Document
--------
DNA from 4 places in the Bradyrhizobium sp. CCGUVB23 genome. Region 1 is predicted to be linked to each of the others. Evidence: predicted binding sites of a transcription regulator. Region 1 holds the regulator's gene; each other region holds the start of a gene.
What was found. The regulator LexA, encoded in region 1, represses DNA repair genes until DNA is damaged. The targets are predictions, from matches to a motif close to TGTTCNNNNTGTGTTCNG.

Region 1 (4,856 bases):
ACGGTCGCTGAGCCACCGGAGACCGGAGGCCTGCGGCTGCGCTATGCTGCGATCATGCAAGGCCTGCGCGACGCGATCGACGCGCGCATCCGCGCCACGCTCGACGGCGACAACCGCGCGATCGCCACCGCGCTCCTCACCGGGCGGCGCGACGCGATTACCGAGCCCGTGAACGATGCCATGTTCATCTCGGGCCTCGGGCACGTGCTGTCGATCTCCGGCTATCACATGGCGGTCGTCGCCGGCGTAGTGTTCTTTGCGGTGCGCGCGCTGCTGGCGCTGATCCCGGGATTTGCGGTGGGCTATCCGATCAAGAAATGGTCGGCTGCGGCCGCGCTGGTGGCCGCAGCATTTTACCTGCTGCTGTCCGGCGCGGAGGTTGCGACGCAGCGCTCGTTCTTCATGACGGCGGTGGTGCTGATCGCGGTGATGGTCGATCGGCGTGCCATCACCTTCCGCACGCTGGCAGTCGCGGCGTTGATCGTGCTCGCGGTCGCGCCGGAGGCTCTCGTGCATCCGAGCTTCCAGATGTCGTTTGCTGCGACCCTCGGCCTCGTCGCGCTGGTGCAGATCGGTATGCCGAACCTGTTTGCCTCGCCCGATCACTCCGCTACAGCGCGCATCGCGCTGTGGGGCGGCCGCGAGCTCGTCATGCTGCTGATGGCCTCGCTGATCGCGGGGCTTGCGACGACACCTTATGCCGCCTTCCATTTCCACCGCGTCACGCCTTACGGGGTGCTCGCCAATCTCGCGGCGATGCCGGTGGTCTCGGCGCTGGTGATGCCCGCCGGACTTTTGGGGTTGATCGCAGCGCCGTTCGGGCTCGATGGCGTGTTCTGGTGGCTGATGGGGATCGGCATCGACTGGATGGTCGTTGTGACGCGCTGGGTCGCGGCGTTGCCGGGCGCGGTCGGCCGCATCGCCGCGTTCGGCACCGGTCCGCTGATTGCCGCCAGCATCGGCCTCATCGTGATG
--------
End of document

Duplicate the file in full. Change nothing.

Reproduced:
DNA from 4 places in the Bradyrhizobium sp. CCGUVB23 genome. Region 1 is predicted to be linked to each of the others. Evidence: predicted binding sites of a transcription regulator. Region 1 holds the regulator's gene; each other region holds the start of a gene.
What was found. The regulator LexA, encoded in region 1, represses DNA repair genes until DNA is damaged. The targets are predictions, from matches to a motif close to TGTTCNNNNTGTGTTCNG.

Region 1 (4,856 bases):
ACGGTCGCTGAGCCACCGGAGACCGGAGGCCTGCGGCTGCGCTATGCTGCGATCATGCAAGGCCTGCGCGACGCGATCGACGCGCGCATCCGCGCCACGCTCGACGGCGACAACCGCGCGATCGCCACCGCGCTCCTCACCGGGCGGCGCGACGCGATTACCGAGCCCGTGAACGATGCCATGTTCATCTCGGGCCTCGGGCACGTGCTGTCGATCTCCGGCTATCACATGGCGGTCGTCGCCGGCGTAGTGTTCTTTGCGGTGCGCGCGCTGCTGGCGCTGATCCCGGGATTTGCGGTGGGCTATCCGATCAAGAAATGGTCGGCTGCGGCCGCGCTGGTGGCCGCAGCATTTTACCTGCTGCTGTCCGGCGCGGAGGTTGCGACGCAGCGCTCGTTCTTCATGACGGCGGTGGTGCTGATCGCGGTGATGGTCGATCGGCGTGCCATCACCTTCCGCACGCTGGCAGTCGCGGCGTTGATCGTGCTCGCGGTCGCGCCGGAGGCTCTCGTGCATCCGAGCTTCCAGATGTCGTTTGCTGCGACCCTCGGCCTCGTCGCGCTGGTGCAGATCGGTATGCCGAACCTGTTTGCCTCGCCCGATCACTCCGCTACAGCGCGCATCGCGCTGTGGGGCGGCCGCGAGCTCGTCATGCTGCTGATGGCCTCGCTGATCGCGGGGCTTGCGACGACACCTTATGCCGCCTTCCATTTCCACCGCGTCACGCCTTACGGGGTGCTCGCCAATCTCGCGGCGATGCCGGTGGTCTCGGCGCTGGTGATGCCCGCCGGACTTTTGGGGTTGATCGCAGCGCCGTTCGGGCTCGATGGCGTGTTCTGGTGGCTGATGGGGATCGGCATCGACTGGATGGTCGTTGTGACGCGCTGGGTCGCGGCGTTGCCGGGCGCGGTCGGCCGCATCGCCGCGTTCGGCACCGGTCCGCTGATTGCCGCCAGCATCGGCCTCATCGTGATG